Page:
• Nnaemeka Ali, O.M.I - Black and Missionary

Osaka manifesting her in frustration during one of her her matches against the Czech, Marketa Vondrousova at Ariake Tennis Park in Tokyo. | REUTERS

As more women keep on sharing their difficulties as women athletes, it seems the hour has come to examine what it means to be a woman and an athlete. This text is not about sexism in sports. We all agree that sexism is a crime and should be considered as one. But here, I want to look at how being a woman (with all its hormonal experiences) is viewed in sports. I know that some people might turn this around to question women’s suitability in specific functions and sports. But I think that will be unfair as the question should be, how does one perform particular roles while coping with both one’s hormonal realities and the intersectionality that cross her gender, race and class? We can observe this more among black women athletes. The experiences of some of them have alerted us to reconsider our knowledge of what it means to be a woman and an athlete.

When Naomi Osaka withdrew from the French Open, Roland Garros, many people never took the time to consider her both as a human being, a person of colour, and a woman before being an athlete. They only saw a tennis player who has neither emotion nor hormones. No one thought she could be struggling with her identity as both black and Japanese. The problem started when they fined her for refusing to appear at the press conferences. Many reminded her that “he who pays the piper calls the tune.” But we also know that the payer should never call for a tune neither the pipe nor the piper can produce. No one should ask an athlete to be a superhuman or to stop being a woman and from a minority group.

These recent developments call to ask what we see when we see women athletes.

  • Do they, like every other woman, undergo their menstrual cycles, for example?

  • How does a woman in her cycle navigate through the menstrual cycle and the heavy training involved?

  • What are the psychological effects of battling with the desire to win and the difficulties involved in such cycles?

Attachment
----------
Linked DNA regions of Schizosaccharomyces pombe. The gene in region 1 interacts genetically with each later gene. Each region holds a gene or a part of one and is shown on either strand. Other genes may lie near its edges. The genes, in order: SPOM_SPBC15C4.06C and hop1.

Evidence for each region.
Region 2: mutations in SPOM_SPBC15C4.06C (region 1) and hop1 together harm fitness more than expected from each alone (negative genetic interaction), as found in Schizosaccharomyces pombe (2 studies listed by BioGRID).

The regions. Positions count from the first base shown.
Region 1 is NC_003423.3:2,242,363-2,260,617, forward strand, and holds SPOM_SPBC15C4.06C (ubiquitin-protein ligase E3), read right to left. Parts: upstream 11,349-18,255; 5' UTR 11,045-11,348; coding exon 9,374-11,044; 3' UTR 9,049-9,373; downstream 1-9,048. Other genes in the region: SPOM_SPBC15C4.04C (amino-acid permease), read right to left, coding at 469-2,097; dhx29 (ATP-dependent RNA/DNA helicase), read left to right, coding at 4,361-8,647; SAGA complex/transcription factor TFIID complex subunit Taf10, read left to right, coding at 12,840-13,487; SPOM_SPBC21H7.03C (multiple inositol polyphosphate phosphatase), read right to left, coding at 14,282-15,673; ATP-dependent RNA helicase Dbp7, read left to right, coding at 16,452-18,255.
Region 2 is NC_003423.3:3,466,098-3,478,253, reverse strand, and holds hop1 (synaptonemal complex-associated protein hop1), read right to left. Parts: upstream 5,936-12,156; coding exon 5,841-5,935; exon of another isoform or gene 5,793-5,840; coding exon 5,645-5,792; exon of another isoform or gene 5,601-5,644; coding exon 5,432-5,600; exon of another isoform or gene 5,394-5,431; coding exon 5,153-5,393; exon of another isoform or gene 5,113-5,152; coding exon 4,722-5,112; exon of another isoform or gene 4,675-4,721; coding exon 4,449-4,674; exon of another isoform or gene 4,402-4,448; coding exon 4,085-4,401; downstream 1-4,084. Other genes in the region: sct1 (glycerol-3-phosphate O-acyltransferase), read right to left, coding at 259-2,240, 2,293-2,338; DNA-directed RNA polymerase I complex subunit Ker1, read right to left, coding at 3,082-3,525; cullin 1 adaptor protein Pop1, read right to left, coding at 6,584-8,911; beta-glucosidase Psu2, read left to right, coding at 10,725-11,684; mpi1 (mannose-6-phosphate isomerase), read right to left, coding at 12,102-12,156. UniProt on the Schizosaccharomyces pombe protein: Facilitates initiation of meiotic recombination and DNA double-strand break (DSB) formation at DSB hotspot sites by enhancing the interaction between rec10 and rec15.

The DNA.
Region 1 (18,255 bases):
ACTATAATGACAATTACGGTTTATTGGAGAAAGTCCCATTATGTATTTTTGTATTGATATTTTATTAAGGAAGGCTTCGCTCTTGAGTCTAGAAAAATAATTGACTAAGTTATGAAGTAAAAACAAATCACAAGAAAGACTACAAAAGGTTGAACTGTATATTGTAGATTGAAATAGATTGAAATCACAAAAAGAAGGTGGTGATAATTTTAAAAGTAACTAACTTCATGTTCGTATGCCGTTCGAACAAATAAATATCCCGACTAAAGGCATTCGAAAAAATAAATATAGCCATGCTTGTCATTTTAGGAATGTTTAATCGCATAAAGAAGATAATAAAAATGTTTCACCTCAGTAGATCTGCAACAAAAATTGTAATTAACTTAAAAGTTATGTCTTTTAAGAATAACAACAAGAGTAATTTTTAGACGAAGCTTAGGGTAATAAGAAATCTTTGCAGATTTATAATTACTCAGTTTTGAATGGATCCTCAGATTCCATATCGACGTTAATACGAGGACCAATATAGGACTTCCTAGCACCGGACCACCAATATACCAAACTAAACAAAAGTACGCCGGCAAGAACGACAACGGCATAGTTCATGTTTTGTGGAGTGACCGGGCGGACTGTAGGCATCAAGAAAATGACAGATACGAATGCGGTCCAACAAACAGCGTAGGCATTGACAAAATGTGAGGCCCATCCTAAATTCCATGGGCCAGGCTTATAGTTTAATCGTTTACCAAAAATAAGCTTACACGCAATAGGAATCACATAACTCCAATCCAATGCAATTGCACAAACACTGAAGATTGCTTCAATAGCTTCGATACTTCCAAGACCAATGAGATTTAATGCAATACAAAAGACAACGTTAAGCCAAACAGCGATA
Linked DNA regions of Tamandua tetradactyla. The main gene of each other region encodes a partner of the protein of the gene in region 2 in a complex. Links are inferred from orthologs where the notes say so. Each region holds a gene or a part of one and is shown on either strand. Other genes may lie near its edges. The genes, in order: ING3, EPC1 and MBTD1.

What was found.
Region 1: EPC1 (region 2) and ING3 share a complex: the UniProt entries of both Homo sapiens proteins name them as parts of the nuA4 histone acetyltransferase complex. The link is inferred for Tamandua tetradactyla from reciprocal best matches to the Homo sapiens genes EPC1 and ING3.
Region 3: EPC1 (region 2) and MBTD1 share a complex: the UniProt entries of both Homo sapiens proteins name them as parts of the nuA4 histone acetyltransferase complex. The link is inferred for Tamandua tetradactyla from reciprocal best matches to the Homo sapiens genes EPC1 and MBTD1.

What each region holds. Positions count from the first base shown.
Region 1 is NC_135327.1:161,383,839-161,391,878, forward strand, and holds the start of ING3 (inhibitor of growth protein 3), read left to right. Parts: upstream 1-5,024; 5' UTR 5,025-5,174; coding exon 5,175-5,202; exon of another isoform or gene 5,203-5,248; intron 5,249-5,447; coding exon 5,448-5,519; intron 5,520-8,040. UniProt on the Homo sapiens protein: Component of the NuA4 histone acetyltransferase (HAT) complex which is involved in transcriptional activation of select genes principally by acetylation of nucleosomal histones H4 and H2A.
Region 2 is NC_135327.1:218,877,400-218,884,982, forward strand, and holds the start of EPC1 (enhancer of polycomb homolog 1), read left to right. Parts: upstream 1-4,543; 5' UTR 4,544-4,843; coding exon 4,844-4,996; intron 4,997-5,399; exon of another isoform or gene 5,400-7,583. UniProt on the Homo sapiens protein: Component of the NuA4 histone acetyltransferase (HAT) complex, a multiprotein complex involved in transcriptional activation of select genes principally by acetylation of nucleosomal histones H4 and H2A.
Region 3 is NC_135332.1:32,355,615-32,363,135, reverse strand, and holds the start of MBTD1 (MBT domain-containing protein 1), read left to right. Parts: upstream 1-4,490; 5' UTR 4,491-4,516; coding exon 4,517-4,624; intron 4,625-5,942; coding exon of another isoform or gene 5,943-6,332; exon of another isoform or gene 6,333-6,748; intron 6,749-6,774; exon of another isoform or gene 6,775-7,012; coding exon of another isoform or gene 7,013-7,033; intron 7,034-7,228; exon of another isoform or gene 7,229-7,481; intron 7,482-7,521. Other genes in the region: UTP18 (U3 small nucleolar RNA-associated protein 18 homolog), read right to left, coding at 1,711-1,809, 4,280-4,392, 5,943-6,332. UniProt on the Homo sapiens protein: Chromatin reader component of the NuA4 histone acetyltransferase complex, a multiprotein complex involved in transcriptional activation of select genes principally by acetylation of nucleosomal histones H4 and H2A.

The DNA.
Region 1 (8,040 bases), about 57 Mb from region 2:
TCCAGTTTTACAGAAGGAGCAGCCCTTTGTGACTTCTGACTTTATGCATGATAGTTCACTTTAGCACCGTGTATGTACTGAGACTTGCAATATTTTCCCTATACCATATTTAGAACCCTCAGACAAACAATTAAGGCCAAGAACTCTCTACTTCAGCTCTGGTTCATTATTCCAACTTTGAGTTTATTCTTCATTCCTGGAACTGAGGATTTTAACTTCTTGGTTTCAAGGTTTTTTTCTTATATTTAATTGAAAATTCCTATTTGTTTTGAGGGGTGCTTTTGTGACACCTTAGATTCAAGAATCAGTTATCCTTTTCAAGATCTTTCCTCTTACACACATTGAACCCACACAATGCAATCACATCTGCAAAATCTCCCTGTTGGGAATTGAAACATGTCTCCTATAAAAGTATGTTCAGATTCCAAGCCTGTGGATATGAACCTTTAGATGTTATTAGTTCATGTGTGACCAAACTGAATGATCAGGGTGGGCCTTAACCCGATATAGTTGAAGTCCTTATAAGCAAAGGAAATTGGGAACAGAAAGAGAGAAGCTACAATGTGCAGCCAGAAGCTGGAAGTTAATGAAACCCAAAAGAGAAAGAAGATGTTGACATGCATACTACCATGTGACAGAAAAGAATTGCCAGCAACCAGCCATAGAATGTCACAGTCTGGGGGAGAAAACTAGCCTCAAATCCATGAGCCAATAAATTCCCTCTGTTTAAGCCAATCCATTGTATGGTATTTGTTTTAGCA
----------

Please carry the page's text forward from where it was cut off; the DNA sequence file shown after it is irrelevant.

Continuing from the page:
• What does it mean to be the model for every young lady from their race or country?

In a research conducted at the School of Health and Life Sciences, the University of West of Scotland, Lanarkshire, the UK , we observe some scary outcomes. The research objective was to explore the past and present experiences and perceptions of the menstrual cycle of athletes with its impact on sporting performance.

They interviewed 15 international female rugby players. And according to their findings, almost all athletes (93%) reported menstrual cycle-related symptoms. 33% of them perceived heavy menstrual bleeding and 67% considered that these symptoms impaired their performances. In addition, 2/3 of the athletes self-medicated to alleviate symptoms, etc.

Once they gathered all their data, they grouped their findings under:

1. Symptoms

They observed that the athletes had physiological and psychological menstrual cycle-related symptoms such as dysmenorrhea, flooding, reduced energy levels, worry, distraction, fluctuating emotions, decreased motivation, etc.

2. Impacts

Their menstrual cycles impacted different aspects of their daily lives and performance, including negative and neutral responses, mood swings, etc.

According to the researchers, it is imperative to:

  1. Highlights individual athlete’s responses to menstrual “issues.”

  2. Emphasize the need for clinicians and support staff to undertake menstrual cycle profiling, monitoring, and

  3. Continue to develop awareness, openness, knowledge and understanding of the menstrual cycle.”

And more to these hormone-related problems, it’s essential to understand that in addition to being an athlete and a woman, being a woman from minority diversity makes intersectionality more complicated. The reason is that they also face racial and cultural challenges. No wonder both Simon Biles and Naomi Osaka expressed the hardship in terms of pressure. Miss Osaka said, “I definitely feel like there was a lot of pressure for this.” And in the words of Miss Biles: “I truly do feel like I have the weight of the world on my shoulders at times. I know I brush it off and make it seem like pressure doesn’t affect me but damn, sometimes it’s hard, hahaha!”


• Findlay RJ, Macrae EHR, Whyte IY, et al. How the menstrual cycle and menstruation affect sporting performance: experiences and perceptions of elite female rugby players British Journal of Sports Medicine 2020; 54:1108–1113.


Photo Credit: The Reuter

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  • Nnaemeka Ali, O.M.I - Black and Missionary